In the 70s, when I was in grade school, the selection of teams for gym class worked like this: The teacher would pick two Captains. These positions were coveted by some and dreaded by others, but it didn’t matter what we thought about being a Captain because the teacher usually picked the same favorite kids every time. I was happy not to be one of them. The Captains had an onerous responsibility and wielded a power that they were in no way qualified to use. The entire class of students would stand shoulder to shoulder in a long, straight formation. Picture an “army” except we were wearing gym uniforms instead of khakis. The captains were announced by name and they’d leave the line to take their place on either side of the teacher, facing the rest of the class. Then they’d alternate picking a person for their team. Holy shit! I still can’t believe this happened. Some students would shuffle their feet back and forth, their eyes solidly on the ground. Others would stare down the Captains, visibly pleading and begging to be picked next. And there were always a few outliers who would jump up and down with their hand in the air yelling, “Pick me! Pick me!” As each person was chosen, they’d leave the formation and join the previously chosen in a new line behind their Captain. The stakes were high. Our athletic and social status was revealed to all and reinforced in our own hearts by the order in which we were chosen. The situation got more dire as the formation dwindled. To be chosen last meant only one thing. And everyone knew it. You weren’t worth a shit. You were either not worth a shit athletically for whatever game we were about to play, or you were not worth a shit socially.
When we’re young, we’re at risk of rejection at school, playing sports, participating in clubs (or wanting to) and even out playing in our neighborhoods. If we happen to have a personality or physical characteristic that’s outside the norm in any way whatsoever, our risk of rejection is much greater. School can be harsh, and kids can be cruel.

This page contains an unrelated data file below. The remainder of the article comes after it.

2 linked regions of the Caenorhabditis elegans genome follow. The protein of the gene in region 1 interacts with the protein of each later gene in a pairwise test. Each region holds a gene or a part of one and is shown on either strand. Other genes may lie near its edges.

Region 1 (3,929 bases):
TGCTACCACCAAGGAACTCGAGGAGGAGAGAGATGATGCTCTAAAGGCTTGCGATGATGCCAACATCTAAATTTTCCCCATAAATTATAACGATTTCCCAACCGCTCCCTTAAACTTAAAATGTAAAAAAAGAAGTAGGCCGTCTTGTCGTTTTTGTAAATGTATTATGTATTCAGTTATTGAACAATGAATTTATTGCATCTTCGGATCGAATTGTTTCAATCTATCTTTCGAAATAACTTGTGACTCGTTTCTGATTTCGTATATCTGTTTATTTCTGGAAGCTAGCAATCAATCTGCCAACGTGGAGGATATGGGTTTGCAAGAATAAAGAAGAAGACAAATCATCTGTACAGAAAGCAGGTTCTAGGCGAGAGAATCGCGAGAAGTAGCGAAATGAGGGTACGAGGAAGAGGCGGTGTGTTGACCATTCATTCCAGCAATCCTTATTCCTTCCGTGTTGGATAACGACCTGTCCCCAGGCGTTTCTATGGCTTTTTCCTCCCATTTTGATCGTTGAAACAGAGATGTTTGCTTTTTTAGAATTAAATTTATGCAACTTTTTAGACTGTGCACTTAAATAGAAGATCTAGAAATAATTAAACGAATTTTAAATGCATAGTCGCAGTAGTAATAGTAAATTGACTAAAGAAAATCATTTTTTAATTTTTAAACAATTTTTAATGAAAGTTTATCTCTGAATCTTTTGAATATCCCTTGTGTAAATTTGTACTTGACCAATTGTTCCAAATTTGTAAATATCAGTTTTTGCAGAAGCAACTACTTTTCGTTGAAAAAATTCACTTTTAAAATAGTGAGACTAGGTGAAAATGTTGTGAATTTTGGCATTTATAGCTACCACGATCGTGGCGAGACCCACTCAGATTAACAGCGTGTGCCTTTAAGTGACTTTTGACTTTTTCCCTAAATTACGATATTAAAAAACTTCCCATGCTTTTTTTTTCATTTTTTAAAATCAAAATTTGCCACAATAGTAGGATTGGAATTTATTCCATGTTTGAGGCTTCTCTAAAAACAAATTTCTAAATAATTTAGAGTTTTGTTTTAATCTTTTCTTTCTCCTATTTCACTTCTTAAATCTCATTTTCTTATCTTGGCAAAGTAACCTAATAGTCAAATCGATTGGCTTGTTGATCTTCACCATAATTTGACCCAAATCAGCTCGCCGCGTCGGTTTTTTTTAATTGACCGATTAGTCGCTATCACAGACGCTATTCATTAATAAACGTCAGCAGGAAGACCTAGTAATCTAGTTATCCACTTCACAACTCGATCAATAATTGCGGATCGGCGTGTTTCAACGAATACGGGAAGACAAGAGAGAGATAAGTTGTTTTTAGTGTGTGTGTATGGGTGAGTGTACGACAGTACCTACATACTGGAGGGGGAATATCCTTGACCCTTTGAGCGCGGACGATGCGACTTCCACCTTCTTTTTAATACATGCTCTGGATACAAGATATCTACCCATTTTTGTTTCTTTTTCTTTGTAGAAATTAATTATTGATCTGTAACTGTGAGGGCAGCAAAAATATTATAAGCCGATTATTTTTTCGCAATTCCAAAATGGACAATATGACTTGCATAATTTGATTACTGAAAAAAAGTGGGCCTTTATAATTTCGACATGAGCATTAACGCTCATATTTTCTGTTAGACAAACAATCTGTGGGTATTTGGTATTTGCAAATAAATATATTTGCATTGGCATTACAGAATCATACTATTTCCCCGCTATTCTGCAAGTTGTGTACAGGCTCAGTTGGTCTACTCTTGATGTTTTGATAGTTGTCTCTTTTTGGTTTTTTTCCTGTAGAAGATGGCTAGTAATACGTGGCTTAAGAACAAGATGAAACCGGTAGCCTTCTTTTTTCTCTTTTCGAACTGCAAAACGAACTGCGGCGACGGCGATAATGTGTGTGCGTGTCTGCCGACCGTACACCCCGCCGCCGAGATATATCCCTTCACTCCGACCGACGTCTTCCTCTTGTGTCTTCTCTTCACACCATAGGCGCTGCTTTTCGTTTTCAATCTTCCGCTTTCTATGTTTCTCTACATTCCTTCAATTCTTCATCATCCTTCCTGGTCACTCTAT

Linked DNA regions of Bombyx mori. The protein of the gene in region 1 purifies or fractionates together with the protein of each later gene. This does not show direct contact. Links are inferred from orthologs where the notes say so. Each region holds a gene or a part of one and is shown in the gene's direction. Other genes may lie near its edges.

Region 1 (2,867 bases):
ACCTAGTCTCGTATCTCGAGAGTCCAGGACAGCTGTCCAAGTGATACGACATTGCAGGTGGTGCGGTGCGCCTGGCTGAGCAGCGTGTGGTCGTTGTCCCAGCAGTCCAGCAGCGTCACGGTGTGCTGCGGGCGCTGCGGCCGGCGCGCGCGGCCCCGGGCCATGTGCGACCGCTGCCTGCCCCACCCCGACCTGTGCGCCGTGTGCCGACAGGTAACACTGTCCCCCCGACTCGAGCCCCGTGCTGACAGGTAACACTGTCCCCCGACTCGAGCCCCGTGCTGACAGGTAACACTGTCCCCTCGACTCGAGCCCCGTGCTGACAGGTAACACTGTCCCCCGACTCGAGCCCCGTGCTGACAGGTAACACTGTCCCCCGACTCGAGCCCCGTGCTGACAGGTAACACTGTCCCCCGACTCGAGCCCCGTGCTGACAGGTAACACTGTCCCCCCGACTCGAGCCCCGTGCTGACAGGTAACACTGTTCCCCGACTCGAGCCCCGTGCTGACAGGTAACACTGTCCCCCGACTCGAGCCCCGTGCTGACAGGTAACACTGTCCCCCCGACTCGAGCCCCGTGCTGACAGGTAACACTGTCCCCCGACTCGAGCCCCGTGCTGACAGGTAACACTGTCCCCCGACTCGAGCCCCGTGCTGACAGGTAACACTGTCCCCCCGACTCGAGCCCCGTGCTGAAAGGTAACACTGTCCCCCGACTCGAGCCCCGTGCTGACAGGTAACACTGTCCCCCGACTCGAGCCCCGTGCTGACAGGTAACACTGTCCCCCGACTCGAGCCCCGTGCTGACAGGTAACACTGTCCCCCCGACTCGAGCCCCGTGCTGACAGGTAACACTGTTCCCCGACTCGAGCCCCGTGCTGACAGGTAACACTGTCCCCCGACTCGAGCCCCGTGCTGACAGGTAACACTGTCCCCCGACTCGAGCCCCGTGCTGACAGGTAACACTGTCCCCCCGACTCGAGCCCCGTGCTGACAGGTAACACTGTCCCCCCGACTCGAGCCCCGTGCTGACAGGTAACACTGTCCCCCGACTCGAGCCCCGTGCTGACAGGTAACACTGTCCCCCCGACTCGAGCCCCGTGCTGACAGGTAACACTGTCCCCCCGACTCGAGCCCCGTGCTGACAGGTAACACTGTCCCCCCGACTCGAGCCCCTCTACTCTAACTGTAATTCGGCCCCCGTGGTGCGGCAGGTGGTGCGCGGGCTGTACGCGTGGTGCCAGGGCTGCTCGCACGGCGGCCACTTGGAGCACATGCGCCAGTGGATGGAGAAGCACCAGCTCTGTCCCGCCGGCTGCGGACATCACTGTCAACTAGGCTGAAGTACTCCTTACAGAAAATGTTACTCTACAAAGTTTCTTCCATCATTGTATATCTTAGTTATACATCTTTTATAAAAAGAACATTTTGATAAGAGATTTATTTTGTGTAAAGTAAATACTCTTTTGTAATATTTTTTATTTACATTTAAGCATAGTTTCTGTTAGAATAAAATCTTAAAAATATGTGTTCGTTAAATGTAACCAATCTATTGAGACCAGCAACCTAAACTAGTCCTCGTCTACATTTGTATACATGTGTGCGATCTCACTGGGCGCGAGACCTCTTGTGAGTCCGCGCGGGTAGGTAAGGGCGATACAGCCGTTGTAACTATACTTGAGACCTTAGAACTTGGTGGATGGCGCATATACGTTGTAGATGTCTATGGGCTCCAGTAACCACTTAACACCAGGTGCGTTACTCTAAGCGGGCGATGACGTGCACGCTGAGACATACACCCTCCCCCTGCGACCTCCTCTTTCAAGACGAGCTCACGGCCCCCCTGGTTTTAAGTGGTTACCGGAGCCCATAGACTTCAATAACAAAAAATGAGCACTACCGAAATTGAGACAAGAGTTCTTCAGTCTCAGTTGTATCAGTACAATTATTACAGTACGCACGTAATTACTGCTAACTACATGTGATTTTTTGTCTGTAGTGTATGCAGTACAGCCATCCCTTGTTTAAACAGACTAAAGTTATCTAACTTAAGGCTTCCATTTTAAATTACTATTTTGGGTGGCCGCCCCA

In addition to gym class, we got rejected by not getting invited to a birthday party, being the odd man out when the teacher asked us to partner up, not having the acceptable something (clothes/lunch/haircut) or giving an incorrect answer when called upon in class.
When we’re rejected as a child, we carry the impact with us for life because almost always we figured that we were rejected because we weren’t good enough. Rarely can our brains come up with any other possible reason. If the rejection comes from someone we trusted and loved, the consequences are even more severe. If a child is rejected by someone they loved or trusted, the meanings adopted can have disastrous lifelong effects.
A long time ago, rejection was used deliberately as a tool used to entice people to change. The threat of kicking them out of the tribe was used to get people to conform. The chance of survival outside of the tribe was slim which made rejection a very viable means of control. The playgrounds were not much better. Fear of rejection looms at large in our society today. It’s also known as social anxiety. It has evolved very little since the days of the tribe. It’s still wielded as a tried-and-true way of controlling people. Our schools and workplaces are full of it.
If we were rejected in any way as a child, there’s a good chance we internalized a fear of exposing ourselves to this pain as an adult. Unless we move off the grid and become a hermit, we’ll always be exposed and risk rejection. We risk being rejected when we go for a job interview, commit to a relationship, voice our opinion, ask someone for anything, or even when we just be our true selves in the world. The scenarios are endless. To be active participants in our lives, it’s essential that we figure out how to deal with this fear. Every time we put ourselves out there for acceptance, every time we do something in public, or that other people can find out about (which, thanks to the internet and social media, is 100 percent of the time instantly), there’s a possibility of rejection. It’s unavoidable. If we let the fear of rejection control us, we’ll never have a chance at the big rewards.
Rejection has a bad reputation in society. We’ve been conditioned to believe that rejection is undesirable and that rejection hurts, but that’s only one way of looking at it. We could choose instead to think of rejection as an interesting clue, information that points us in a more fulfilling direction. Rejection can happen for a higher purpose. It’s possible that it will save us time and hurt, or an undesirable outcome. Rejection can cut our losses, so to speak. We get to choose how we interpret it. Once we regain our self-worth (and stick with me if you’re not there yet), then rejection can sometimes even be a bit fun, if we let it.